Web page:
We split up for the afternoon, all needing a little bit of space for ourselves. Sasha, Phil and I ended up walking around town and came across a protest in front of the Ministry of Energy. Miners on strike had setup gallows in the forecourt, complete with hanged manakins, to demand better working conditions. Riot police were guarding the gates and watching the crowd closely, effortlessly intimidating in their black body-armour. This was becoming more and more like a tale of two cities. We’d only seen the good so far and we were now getting a taste of the ugly, the repressive and the deadly. We’d waltzed in rather naively, thinking the country was defined by the dozen or so young creatives we’d met but, as we should have expected or at the very least, not forgotten, this simply was not the case.
This was a country at war, a country that felt it necessary to remind foreign visitors not to bribe government officials at the airport, a country that up until recently had been lead by a corrupt puppet, one that had ordered soldiers to fire upon and kill unarmed protestors. It had been easy to be blind to the reality of things, easy to think the pictures we’d all seen were in the past and that now everything was sorted. And it was, up to a point. Despite the incredible changes Ukraine had gone through, there was still a very long way to go and it still wasn’t safe to ask too many questions.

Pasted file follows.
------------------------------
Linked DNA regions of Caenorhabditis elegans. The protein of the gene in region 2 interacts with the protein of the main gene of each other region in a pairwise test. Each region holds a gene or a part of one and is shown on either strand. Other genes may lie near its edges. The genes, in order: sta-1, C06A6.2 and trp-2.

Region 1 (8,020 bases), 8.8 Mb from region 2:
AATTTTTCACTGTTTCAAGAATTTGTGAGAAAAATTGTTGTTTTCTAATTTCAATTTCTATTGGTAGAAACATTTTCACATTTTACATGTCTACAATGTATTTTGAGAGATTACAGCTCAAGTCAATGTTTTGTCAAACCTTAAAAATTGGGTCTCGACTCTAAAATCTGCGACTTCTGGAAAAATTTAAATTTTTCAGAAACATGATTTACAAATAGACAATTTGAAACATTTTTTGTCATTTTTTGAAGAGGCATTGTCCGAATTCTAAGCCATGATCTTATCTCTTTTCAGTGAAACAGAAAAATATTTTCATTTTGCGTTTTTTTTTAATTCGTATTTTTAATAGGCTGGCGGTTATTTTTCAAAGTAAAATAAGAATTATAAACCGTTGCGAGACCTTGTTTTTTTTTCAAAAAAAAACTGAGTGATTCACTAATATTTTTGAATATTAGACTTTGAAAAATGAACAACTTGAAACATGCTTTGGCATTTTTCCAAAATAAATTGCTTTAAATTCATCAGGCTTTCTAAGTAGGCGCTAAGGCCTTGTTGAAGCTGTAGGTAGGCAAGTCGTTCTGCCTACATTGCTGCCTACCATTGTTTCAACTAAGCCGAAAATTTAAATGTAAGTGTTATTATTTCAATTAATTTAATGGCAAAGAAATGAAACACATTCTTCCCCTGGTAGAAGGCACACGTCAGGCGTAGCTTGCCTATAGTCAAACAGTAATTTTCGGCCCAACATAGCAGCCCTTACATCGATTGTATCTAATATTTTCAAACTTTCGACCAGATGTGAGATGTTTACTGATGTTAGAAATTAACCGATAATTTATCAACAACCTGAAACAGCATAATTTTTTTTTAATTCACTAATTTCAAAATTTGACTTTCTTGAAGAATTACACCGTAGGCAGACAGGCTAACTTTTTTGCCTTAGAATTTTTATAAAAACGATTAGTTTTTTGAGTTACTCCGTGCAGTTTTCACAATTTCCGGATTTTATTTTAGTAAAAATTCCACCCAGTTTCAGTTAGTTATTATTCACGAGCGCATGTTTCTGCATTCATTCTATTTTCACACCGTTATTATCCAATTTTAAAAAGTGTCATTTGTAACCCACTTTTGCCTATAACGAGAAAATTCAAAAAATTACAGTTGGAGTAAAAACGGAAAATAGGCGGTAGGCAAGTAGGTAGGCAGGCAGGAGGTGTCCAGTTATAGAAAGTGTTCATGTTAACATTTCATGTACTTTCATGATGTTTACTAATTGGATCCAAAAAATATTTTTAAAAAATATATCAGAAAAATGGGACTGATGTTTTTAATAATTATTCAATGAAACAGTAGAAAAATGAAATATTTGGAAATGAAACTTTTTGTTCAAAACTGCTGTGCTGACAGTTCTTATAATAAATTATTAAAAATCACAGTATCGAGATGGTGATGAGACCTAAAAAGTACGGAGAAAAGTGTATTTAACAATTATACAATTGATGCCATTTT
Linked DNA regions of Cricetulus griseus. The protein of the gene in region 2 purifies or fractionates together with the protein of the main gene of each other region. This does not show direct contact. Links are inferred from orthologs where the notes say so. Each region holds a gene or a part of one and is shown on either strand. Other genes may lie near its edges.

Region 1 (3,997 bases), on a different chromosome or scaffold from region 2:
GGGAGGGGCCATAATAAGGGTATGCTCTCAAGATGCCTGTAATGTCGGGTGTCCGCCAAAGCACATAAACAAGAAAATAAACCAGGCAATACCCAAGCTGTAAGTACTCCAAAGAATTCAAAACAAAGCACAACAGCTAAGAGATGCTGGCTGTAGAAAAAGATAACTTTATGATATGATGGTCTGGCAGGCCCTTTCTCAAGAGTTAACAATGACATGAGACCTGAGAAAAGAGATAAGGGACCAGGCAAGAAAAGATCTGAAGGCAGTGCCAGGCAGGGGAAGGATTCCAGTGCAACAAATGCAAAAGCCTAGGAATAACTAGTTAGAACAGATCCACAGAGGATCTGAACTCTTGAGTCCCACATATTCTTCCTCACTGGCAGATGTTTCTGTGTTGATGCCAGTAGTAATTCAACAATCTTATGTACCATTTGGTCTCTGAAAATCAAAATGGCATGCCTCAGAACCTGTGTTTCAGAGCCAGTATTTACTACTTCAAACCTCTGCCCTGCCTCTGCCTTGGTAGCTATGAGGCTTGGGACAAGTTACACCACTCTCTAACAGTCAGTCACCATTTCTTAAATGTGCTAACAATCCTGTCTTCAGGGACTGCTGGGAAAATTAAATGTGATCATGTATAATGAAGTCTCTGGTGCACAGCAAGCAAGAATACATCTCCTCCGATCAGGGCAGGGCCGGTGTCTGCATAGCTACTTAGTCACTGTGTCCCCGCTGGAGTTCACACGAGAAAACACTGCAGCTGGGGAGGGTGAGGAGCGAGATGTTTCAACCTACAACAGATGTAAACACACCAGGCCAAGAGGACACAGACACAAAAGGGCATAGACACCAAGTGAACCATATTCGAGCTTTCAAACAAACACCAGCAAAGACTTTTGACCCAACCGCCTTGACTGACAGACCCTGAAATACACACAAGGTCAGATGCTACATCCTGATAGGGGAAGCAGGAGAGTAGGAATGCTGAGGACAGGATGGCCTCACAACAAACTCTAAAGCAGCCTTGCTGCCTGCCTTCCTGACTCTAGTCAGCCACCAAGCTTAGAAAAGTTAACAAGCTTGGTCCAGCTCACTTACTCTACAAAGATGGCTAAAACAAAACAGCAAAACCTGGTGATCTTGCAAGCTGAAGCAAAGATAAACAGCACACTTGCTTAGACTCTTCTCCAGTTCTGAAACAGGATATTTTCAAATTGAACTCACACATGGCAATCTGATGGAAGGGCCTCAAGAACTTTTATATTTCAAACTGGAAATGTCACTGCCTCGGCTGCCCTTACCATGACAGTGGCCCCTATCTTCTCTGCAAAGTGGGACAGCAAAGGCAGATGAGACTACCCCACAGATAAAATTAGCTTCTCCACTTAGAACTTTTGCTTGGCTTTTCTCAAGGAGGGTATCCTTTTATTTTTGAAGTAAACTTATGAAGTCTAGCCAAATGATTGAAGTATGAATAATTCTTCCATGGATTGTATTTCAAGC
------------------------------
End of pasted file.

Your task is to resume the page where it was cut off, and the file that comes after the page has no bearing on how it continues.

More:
Later, I decided to make my own way to the Maidan, thinking there might be a vigil in Sheremet’s memory. The small crowd that had already gathered, grew quickly. Flowers and flags came in bunches. The atmosphere was sombre but defiant and though I couldn’t understand what was said, it was obvious that these people weren’t going to be silenced easily. Colleagues, friends and who I assumed were union representatives, lined up to pay their respects and say a few words for their fallen comrade. A local official turned up to shake a few hands and offer a little comfort to those attending. He was easy to spot with the surly bodyguard standing at all times a few feet behind him, scanning the crowd, his hand never far away from the bulge in his jacket.
There was a strange mix of fear and hope to be found on the Maidan that evening. Those responsible for the killing would probably never be caught and were possibly already hundreds of miles away, enjoying a beer after a hard day of ugly work. The people on the square must have known that, yet they still turned up, their faces uncovered for all to see, speaking harsh truths for all to hear. The defining feature of the people of Ukraine was becoming more and more apparent and from what I could see, it looked a lot like guts.
I hung around for a little longer then left. I felt like an intruder, trespassing on people’s grief. As much as I pretended to, I wasn’t a journalist, only playing at being one. And there I’d seen someone get killed for having the courage to defend an ideal, for sticking it to the man and not budging even as danger ever came so near. I felt like a clown. I needed to get away, have a sit down and a stiff drink. I needed to see a familiar face and texted Yuliya. After a fashionable delay, she turned up.